Tuesday, 30 April 2013

"Macro tourist" trade

What do Daniel Loeb and Bill Ackman have in common? Both are well known for their hedge fund activist investing. Loeb in the ensuing years has transitioned from activist to macro hedge fund manager; evident from his stellar return in Greek government bonds and most recently, from the Japan trade (initial currency/index trade). Ackman, despite his recent hiccup in few investments such as J.C. Penney (JCP) and Herbalife (HLF), had also dabbled in macro investing such as in Hong Kong dollar back in 2011. As Ackman put it recently, “The current printing of money is a 'non-sustainable' situation." Hong Kong should adjust is currency peg, he said, and he has a small position essentially shorting it.


Read more here: Articles by Hedgie


Poll: Are you a “macro tourist” or “widowmaker”?
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Poll 2) : Which trade do you think will give the better absolute returns, irregardless of the holding period/time frame?
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Friday, 19 April 2013

Short interest ratio: First solar squeeze of a lifetime

Any experienced trader will know that short interest ratio above 8x indicates that the stock is heavily shorted. Look at First Solar (FSLR) chart below which shows a strong rally due to short squeeze of epic proportion back in 9th April. The 40mil volume traded, with stock spike from $26+ to close to $40+ send short sellers running for the exit. It also help pushed the entire solar stocks north, due to FSLR had released a higher than expected full-year financial target and announced that it will acquire a high-efficiency module company.


Read more here: Articles by Hedgie

Thursday, 18 April 2013

Andrew Lahde's Farewell Letter

Anyone who has read the book in its entirety will surely have been bewildered about how beguiled Wall Street was in the subprime mess. You can get the book here: The Greatest Trade Ever: The Behind-the-Scenes Story of How John Paulson Portfolio - 2013 Stock Picks and Performances Defied Wall Street and Made Financial History http://www.amazon.com/Greatest-Trade-Ever-Behind-Scenes/dp/0385529945

One notable character that has gone unnoticed was hedge fund manager, Andrew Lahde. At first blush, he struck me as unpolished hedge fund manager, unlike the titans which we are familiar with such as Soros, Dalio, Bacon, Simons with all their great track records and fortunes amassed over the years

Read more here: Articles by Hedgie Andrew Lahde's Farewell Letter by DealBook

Wednesday, 17 April 2013

Ray Dalio, Hedge Fund Titan

Oldie videos but a goodie. Gives you a good perspective of hedge fund industry.

John Paulson's Gold Trade Gone Awry

John Paulson made the “greatest trade ever” against the subprime mess, netting $15 billion of profits for his firm and sealing his spot as top hedge fund manager. Impeccable timing is everything. Any hedge fund managers may have the best investment idea, but it may not be able to pull off the trades as markets can remain irrational a lot longer than you and I can remain solvent.

His subsequent trade idea on long gold since 2009 has not paid off, just like his initial short on the housing market through CDSs. The debacle in gold has lost Paulson $1 billion in just two days. Yet, he is still sticking with his guns, on his conviction that the only asset that would hold value is gold against government’s continuing printing of money.

Read more here: Articles by Hedgie

Monday, 1 April 2013

George Soros comment on German economist Hans-Werner Sinn's latest piece for Project Syndicate: "Should Germany Exit the Euro?"

George Soros ranked one of the most successful investor with his $1 billion profit on short GBP, and of most recent trade, short JPY had retorted with his response to German economist Hans-Werner Sinn's latest piece for Project Syndicate: "Should Germany Exit the Euro?" Sinn, had proposed for tough austerity measures to continue for peripheral countries. The octogenarian argues for Germany to agree to "Eurobonds" – which would mutualize the public debts of euro area member states OR make an exit. If Germany remains obdurate, the weakness in peripheral countries may drag Germany down too. 

Poll: Should Germany leave Euro or agree to Eurobonds?
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George Soros’s response to Hans-Werner Sinn, copied in verbatim below:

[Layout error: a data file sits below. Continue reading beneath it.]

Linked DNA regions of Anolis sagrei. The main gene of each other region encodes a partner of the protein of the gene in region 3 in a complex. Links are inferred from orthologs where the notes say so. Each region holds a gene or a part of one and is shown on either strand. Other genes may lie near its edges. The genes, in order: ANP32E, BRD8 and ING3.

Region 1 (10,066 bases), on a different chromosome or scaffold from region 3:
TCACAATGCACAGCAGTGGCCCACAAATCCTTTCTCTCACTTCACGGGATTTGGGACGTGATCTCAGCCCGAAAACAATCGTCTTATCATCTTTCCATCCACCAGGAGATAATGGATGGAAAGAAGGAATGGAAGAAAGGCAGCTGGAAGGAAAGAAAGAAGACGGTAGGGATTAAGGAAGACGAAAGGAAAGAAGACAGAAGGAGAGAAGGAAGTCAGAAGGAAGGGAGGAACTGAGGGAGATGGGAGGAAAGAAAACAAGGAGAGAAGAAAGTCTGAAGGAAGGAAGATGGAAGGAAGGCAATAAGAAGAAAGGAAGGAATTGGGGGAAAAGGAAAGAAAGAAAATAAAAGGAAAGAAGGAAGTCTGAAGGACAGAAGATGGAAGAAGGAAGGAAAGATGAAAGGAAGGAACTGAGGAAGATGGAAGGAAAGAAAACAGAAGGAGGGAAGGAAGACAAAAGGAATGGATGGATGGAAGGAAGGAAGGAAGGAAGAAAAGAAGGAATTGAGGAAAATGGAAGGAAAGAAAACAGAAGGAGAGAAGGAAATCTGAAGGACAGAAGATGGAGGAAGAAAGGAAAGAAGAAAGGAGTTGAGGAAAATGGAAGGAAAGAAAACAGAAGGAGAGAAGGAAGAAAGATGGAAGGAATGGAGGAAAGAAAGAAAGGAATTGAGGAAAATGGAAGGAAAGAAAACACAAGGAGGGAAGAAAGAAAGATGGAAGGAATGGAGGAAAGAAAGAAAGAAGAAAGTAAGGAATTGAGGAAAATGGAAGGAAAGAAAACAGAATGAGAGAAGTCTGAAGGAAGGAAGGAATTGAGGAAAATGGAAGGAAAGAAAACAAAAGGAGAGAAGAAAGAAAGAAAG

Hans-Werner Sinn has deliberately distorted and obfuscated my argument. I was arguing that the current state of integration within the eurozone is inadequate: the euro will work only if the bulk of the national debts are financed by Eurobonds and the banking system is regulated by institutions that create a level playing field within the eurozone. Allowing the bulk of outstanding national debts to be converted into Eurobonds would work wonders. It would greatly facilitate the creation of an effective banking union, and it would allow member states to undertake their own structural reforms in a more benign environment. Countries that fail to implement the necessary reforms would become permanent pockets of poverty and dependency, much like Italy’s Mezzogiorno region today. If Germany and other creditor countries are unwilling to accept the contingent liabilities that Eurobonds entail, as they are today, they should step aside, leave the euro by amicable agreement, and allow the rest of the eurozone to issue Eurobonds. The bonds would compare favorably with the government bonds of countries like the United States, the United Kingdom, and Japan, because the euro would depreciate, the shrunken eurozone would become competitive even with Germany, and its debt burden would fall as its economy grew. But Germany would be ill-advised to leave the euro. The liabilities that it would incur by agreeing to Eurobonds are contingent on a default – the probability of which would be eliminated by the introduction of Eurobonds. Germany would actually benefit from the so-called periphery countries’ recovery. By contrast, were Germany to leave the eurozone, it would suffer from an overvalued currency and from losses on its euro-denominated assets. Whether Germany agrees to Eurobonds or leaves the euro, either choice would be infinitely preferable to the current state of affairs. The current arrangements allow Germany to pursue its narrowly conceived national interests but are pushing the eurozone as a whole into a long-lasting depression that will affect Germany as well. Germany is advocating a reduction in budget deficits while pursuing an orthodox monetary policy whose sole objective is to control inflation. This causes GDPs to fall and debt ratios to rise, hurting the heavily indebted countries, which pay high risk premiums, more than countries with better credit ratings, because it renders the former countries’ debt unsustainable. From time to time, they need to be rescued, and Germany always does what it must – but only that and no more – to save the euro; as soon as the crisis abates, German leaders start to whittle down the promises they have made. So the austerity policy championed by Germany perpetuates the crisis that puts Germany in charge of policy. Japan has adhered to the monetary doctrine advocated by Germany, and it has experienced 25 years of stagnation, despite engaging in occasional fiscal stimulus. It has now changed sides and embraced quantitative easing on an unprecedented scale. Europe is entering on a course from which Japan is desperate to escape. And, while Japan is a country with a long, unified history, and thus could survive a quarter-century of stagnation, the European Union is an incomplete association of sovereign states that is unlikely to withstand a similar experience. There is no escaping the conclusion that current policies are ill-conceived. They do not even serve Germany’s narrow national self-interest, because the results are politically and humanly intolerable; eventually they will not be tolerated. There is a real danger that the euro will destroy the EU and leave Europe seething with resentments and unsettled claims. The danger may not be imminent, but the later it happens the worse the consequences. That is not in Germany’s interest. Sinn sidesteps this argument by claiming that there is no legal basis for compelling Germany to choose between agreeing to Eurobonds or leaving the euro. He suggests that, if anybody ought to leave the euro, it is the Mediterranean countries, which should devalue their currencies. That is a recipe for disaster. They would have to default on their debts, precipitating global financial turmoil that may be beyond the capacity of authorities to contain. The heavily indebted countries must channel the rising their citizens’ discontent into a more constructive channel by coming together and calling on Germany to make the choice. The newly formed Italian government is well placed to lead such an effort. As I have shown, Italy would be infinitely better off whatever Germany decides. And, if Germany fails to respond, it would have to bear the responsibility for the consequences. I am sure that Germany does not want to be responsible for the EU’s collapse. It did not seek to dominate Europe and is unwilling to accept the responsibilities and contingent liabilities that go with such a position. That is one of the reasons for the current crisis. But, willy-nilly, Germany has been thrust into a position of leadership. Europe would benefit from a benevolent hegemonic power. So would Germany.